Drama Reviews

Theatre review: Ali Baba Chalees Chor

Written by Omair Alavi

Omair Alavi|Published October 5, 2019

Kids are the hardest audience to impress when it comes to theatre; what’s harder is making them enjoy a tale that has been told millions of times. Director Umair Rafiq, with his version of Ali Baba Chalees Chor, did exactly that — made kids laugh out loud as if it was a new story for them.

The play took place at the Zia Mohyeddin Hall at the National Academy of Performing Arts (NAPA) during their children’s theatre festival Bachpan Kay Rung. The story of Ali Baba and Forty Thieves was narrated in such a way that nobody was killed during the play because violence and children don’t go together. It was summed up in less than an hour keeping in mind the attention span of the target audience, i.e. children. Everyone in the hall loved the theatrics of the actors who presented the story as if it was something no one had heard or read before. Impressive, isn’t it?

The director of the play Umair Rafiq played the narrator and kept interrupting the story with his appearance or voice over, and it didn’t disturb anybody as it was synced well. There was a cowardly woodcutter Ali Baba (Muneeb Baig) who stumbled upon a secret cave that was home to a treasure left there by the 40 thieves. He was intelligent enough to steal some of the treasure so that nobody gets suspicious, however, when his brother (Aqeel Ahmed) tried to do the same, the thieves find out that the cave had been breached.

Will they be able to find out who stole their loot or will Ali Baba continue to live on stolen stuff for the rest of his life, that’s what the play is all about.

What struck the audience as the best thing about the play was the cave and how it opened up when the chief of thieves (and later other characters) said the magic words. The technical, as well as the sound department, must be commended for a job done professionally, even though it was a kids’ play. The way handful of thieves made up for 40 was impressive as well, as were the tweaks to the story, such as making Marjina Ali Baba’s wife (or lady of the house) instead of his slave.

Be it Muneeb Baig’s cowardly Ali Baba, Shabana Hassan’s intelligent Marjina or Hammad Khan’s Babloo Al Bubblegum, everyone had something to offer. Ali Baba listened to Marjina who was always active while his elder brother Qasim (Aqeel Ahmed) and his wife (Sehrish Iqbal) were shown to be rich and greedy people. And they nearly got what they deserved!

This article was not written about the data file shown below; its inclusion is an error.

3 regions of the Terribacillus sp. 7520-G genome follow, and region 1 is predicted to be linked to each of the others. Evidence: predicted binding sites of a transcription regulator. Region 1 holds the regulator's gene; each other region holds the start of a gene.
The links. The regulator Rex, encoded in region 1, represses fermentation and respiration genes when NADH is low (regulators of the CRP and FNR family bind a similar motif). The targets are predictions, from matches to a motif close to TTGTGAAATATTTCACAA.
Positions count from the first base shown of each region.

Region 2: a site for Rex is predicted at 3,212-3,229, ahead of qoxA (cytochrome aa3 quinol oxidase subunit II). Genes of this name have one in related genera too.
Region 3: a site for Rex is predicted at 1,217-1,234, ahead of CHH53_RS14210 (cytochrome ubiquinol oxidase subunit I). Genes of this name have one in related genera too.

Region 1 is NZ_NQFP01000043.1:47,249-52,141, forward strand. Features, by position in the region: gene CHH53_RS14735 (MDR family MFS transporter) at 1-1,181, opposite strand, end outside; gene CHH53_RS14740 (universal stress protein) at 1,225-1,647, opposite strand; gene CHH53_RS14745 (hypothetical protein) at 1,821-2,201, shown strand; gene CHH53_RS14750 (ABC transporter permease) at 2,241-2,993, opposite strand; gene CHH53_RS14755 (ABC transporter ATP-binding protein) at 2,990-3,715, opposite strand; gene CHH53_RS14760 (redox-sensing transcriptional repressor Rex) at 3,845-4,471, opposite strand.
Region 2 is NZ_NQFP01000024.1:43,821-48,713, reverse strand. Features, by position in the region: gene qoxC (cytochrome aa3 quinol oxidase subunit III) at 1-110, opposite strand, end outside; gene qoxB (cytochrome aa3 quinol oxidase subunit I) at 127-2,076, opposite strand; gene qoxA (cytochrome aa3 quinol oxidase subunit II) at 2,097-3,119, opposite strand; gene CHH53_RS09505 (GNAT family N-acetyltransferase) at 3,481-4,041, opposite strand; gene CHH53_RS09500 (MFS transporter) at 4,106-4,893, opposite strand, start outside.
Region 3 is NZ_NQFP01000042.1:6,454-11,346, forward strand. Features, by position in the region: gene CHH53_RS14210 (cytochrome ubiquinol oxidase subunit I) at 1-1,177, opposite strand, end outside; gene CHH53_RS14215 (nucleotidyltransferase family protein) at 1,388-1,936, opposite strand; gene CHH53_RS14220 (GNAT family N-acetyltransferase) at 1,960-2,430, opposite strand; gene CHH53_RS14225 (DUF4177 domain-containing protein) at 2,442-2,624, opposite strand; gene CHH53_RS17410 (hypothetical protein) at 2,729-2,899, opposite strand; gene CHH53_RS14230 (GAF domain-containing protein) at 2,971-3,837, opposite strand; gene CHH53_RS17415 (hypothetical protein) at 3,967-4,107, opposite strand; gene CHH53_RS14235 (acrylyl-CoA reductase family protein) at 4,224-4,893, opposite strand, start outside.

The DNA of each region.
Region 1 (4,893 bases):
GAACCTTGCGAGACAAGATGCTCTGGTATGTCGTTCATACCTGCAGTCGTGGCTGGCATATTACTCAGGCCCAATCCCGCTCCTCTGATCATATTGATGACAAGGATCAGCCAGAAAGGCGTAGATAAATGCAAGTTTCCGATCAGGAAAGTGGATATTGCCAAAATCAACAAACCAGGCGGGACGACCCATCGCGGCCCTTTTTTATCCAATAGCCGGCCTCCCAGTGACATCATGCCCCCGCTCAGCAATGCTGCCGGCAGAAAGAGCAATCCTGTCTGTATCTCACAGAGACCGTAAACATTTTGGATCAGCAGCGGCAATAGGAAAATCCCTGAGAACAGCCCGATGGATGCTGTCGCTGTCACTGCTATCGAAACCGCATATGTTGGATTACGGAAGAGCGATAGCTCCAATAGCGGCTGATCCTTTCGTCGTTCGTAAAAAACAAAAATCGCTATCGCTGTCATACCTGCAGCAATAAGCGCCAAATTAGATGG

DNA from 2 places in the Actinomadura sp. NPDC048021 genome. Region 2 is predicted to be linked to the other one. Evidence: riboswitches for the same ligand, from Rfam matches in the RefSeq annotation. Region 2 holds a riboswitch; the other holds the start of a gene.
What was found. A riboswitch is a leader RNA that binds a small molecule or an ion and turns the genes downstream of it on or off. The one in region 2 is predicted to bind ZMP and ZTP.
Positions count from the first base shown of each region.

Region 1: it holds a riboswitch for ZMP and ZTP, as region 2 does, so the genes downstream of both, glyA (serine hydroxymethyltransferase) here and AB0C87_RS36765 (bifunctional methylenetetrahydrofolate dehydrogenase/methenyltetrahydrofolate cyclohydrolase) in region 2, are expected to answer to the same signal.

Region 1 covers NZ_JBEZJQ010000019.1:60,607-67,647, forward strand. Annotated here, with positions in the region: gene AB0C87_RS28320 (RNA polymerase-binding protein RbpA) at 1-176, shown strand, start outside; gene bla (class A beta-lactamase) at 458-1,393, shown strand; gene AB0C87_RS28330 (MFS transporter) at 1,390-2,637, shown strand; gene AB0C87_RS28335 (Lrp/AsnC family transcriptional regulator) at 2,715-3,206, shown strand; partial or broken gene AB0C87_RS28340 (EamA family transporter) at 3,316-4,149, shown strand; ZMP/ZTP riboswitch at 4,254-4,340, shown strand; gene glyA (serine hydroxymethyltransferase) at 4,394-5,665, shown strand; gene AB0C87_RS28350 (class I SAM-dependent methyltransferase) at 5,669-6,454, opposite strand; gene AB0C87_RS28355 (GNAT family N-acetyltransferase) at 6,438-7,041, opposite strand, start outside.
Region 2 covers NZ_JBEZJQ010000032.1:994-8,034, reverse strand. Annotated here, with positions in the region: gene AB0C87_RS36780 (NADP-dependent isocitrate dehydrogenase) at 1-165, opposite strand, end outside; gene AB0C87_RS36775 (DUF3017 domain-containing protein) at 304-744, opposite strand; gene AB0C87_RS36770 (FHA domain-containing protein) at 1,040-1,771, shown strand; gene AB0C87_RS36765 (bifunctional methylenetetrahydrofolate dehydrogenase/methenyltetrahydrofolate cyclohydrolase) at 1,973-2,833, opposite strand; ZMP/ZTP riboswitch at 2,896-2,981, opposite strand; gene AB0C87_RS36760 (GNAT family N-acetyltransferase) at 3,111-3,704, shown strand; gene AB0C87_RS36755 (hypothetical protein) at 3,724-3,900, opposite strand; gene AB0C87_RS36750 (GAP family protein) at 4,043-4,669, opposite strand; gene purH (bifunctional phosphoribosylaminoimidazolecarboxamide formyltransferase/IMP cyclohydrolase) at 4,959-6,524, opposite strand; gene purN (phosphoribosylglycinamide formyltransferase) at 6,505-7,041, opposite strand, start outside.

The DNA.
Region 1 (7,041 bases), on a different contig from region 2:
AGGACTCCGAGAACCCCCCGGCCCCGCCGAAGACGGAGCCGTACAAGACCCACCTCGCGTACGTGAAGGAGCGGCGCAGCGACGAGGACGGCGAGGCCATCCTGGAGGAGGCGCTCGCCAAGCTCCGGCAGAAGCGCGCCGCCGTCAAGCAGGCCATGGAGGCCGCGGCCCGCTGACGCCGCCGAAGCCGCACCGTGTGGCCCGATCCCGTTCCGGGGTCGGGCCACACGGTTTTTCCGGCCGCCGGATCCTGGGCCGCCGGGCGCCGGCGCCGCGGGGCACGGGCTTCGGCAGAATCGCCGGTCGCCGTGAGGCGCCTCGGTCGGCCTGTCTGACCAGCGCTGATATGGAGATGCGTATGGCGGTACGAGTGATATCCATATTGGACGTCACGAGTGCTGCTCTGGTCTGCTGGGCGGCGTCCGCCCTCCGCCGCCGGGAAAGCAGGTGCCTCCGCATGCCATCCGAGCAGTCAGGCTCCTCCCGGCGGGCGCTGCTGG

One must also mention Hammad Khan’s Babloo Al Bubblegum who played the head of the 40 thieves. The actor who recently was part of Hatim Tai at Arts Council continues to impress all with his villainous role. He danced around when he made his entry, kept delivering dialogues in English and made up Arabic, was suspicious of everyone and thought of himself as the most intelligent person on the stage, which he wasn’t. Marjina was, who outsmarted all, be it her neighbours, the thieves or their chief, in a different modern way!

And like all good plays, Ali Baba Chalees Chor had a minor character that kids loved the most — Chutu (Ahsan Ali). He was the right-hand man of the chief but his ‘Soary’ was loved by all. In fact, it wouldn’t be incorrect to say that every time he was sorry, everyone laughed as if they had heard it for the first time.

On the whole, it was a wonderful play for kids and it would be great if the shows continue it in the coming days. All three public shows were houseful over the weekend and many missed a chance to be entertained by one of the most-loved tales from the Arabian Nights!

Published in Dawn, Young World, October 5th, 2019

About the author

Omair Alavi

Omair Alavi is a highly regarded journalist, critic, and commentator, specializing in news, sports, showbiz, film, blogs, articles, drama, reviews, and PTV drama. With extensive experience and a keen eye for storytelling, he captivates audiences with his insightful analysis and compelling presentations. His expertise and contributions have made him a prominent figure in the media and entertainment industry.